I'm Aware That I'm Rare: Dunbar Ivy, MD
Dunbar Ivy, MD discusses the pipeline of potential PAH pediatric therapies.
Hi, this is Dunbar Ivy. I’m Chief of Pediatric Cardiology at the University of Colorado’s School of Medicine, and Director of the Pediatric Pulmonary Hypertension Program, at Children’s Hospital of Colorado.
I’m excited to talk to you today about the potential therapies that are in the pipeline for treatment of pulmonary arterial hypertension.
Most of these therapies are going to be studied in adults first, and then as we learn about them, we will apply them to children. There have been some very exciting discoveries in the last several years, by the group at Stanford. One is looking at the drug FK506, or Tacrolimus, and this drug is used in patients with transplants, but it’s also been found, by their group, to stimulate BMPR2 signaling.
We know that BMPR2 is the most common mutation, but we now are realizing that, as a field, that there is a decrease in BMPR2 in most forms of pulmonary hypertension, so they have some very early, but exciting, work suggesting that this drug, that’s already approved for different use, at very low doses may stimulate BMPR2 and help patients in a different way than the common three classes of drugs that we have. So that’s very exciting.
The other interesting avenue is the avenue of sex hormones, and in particular, estradiol, estrogen. So we know that women are much more likely to have pulmonary hypertension. We know, however, that women with pulmonary hypertension do better than men. We know women that are pregnant can be at risk for pulmonary hypertension, and we also know that estrogen levels are higher in men and women with pulmonary hypertension. So several groups have begun to look at blocking estrogen as a way to potentially treat pulmonary hypertension, and there are some animal studies that suggest this may be a reasonable approach. Steven M. Kawut, MD at the University of Pennsylvania, has completed an initial trial with a drug called Anastrozole, which blocks the conversion of androgen to estrogens, and so that trial had some initial positive results, and so there’s a new trial that’s going to be larger Phase 3 trial, will be starting soon. Likewise, the group a Vanderbilt are looking at Tamoxifen as a potential treatment, so I think this is an interesting area, that hopefully will help us understand the role of estrogens, and maybe provide a different treatment, as well.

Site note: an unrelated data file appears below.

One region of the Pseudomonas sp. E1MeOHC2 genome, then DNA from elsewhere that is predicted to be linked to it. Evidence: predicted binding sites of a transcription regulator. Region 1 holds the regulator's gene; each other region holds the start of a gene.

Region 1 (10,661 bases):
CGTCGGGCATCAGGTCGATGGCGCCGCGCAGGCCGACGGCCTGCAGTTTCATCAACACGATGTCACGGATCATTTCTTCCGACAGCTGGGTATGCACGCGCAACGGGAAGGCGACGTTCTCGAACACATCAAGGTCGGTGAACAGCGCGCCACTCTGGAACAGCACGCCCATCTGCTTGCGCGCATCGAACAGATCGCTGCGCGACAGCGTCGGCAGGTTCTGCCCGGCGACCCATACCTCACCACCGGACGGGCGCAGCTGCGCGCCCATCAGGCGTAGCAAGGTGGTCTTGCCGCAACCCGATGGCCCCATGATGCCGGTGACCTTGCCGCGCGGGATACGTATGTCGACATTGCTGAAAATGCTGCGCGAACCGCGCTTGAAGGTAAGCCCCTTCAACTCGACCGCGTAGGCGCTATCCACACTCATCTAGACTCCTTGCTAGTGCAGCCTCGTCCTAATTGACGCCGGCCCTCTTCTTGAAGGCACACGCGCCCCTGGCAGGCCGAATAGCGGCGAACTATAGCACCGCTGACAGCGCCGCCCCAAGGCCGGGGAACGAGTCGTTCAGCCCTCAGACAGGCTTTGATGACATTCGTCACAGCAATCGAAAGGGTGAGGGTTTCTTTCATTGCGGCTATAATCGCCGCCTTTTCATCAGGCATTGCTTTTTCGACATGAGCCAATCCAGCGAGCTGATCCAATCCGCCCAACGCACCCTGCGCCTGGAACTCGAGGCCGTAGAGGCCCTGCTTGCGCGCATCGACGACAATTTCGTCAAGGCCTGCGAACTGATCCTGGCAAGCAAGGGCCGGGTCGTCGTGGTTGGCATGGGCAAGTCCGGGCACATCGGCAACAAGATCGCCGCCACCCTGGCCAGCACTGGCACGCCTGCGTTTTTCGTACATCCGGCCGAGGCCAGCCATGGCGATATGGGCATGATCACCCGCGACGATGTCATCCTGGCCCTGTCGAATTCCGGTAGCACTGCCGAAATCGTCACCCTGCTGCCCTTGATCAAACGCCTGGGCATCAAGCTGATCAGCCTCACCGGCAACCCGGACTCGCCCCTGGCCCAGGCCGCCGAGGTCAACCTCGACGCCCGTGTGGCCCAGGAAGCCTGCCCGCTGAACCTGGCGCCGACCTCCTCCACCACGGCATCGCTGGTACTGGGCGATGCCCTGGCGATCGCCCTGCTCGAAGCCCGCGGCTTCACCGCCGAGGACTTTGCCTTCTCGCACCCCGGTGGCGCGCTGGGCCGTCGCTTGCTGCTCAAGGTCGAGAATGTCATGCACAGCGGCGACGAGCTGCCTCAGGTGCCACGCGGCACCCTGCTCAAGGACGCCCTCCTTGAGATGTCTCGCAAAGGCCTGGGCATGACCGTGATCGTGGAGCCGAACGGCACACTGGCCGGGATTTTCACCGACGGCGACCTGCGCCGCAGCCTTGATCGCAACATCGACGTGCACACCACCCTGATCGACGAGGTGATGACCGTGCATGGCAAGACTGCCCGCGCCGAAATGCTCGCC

We are finding new genes that are implicated in pulmonary hypertension, and particularly in children. One is the TBX4 gene, and so we have seen patients who have lung parenchymal disease and pulmonary hypertension, that this has been found in, so this is an exciting avenue to learn about why some patients may develop pulmonary hypertension. There’ve been some attempts to treat patients with potassium channel mutations. As we learn more about the genes it will again send us in directions that will help us to find new avenues for treatment.
One challenge for children is that, and I think somewhat appropriately, trials need to be done first in adults, to look, particularly at safety and efficacy. The challenge for looking for drug therapies in children, is that once these drugs are FDA approved, then they are used off-label, and so then families, understandably, are hesitant to enroll in a clinical trial. However, we know that when we do that, when we are not sure of the dosing, of the drug exposure and the effect, and so many people are working with the FDA and the European medicine agencies to try to get some of these trials started earlier so we can get real information in children, with regards to how do we use the drugs, and do they work as well in children as they do in adults, and what are the effects of combinations. So, for example, children’s metabolism of drugs is much higher, so certain combinations may not be as effective.
So I think that clinical trials are very important. I think the physician community and the regulatory agencies realize that parents don’t want to enroll their children in a placebo-controlled, or sugar pill, trial, but we’re looking at ways to say, “What if you’re on a background therapy?” And if we’re not sure about a new drug, maybe some people could get it, and some not, and really show that it works.
So we’re looking at trial designs that would have a strong safety net, and minimal risk to patients, and further, the use of cardiac catheterization has pretty much gone by the wayside to be used in clinical trials in children.
My name is Dr. Dunbar Ivy, and I’m aware that I’m rare.
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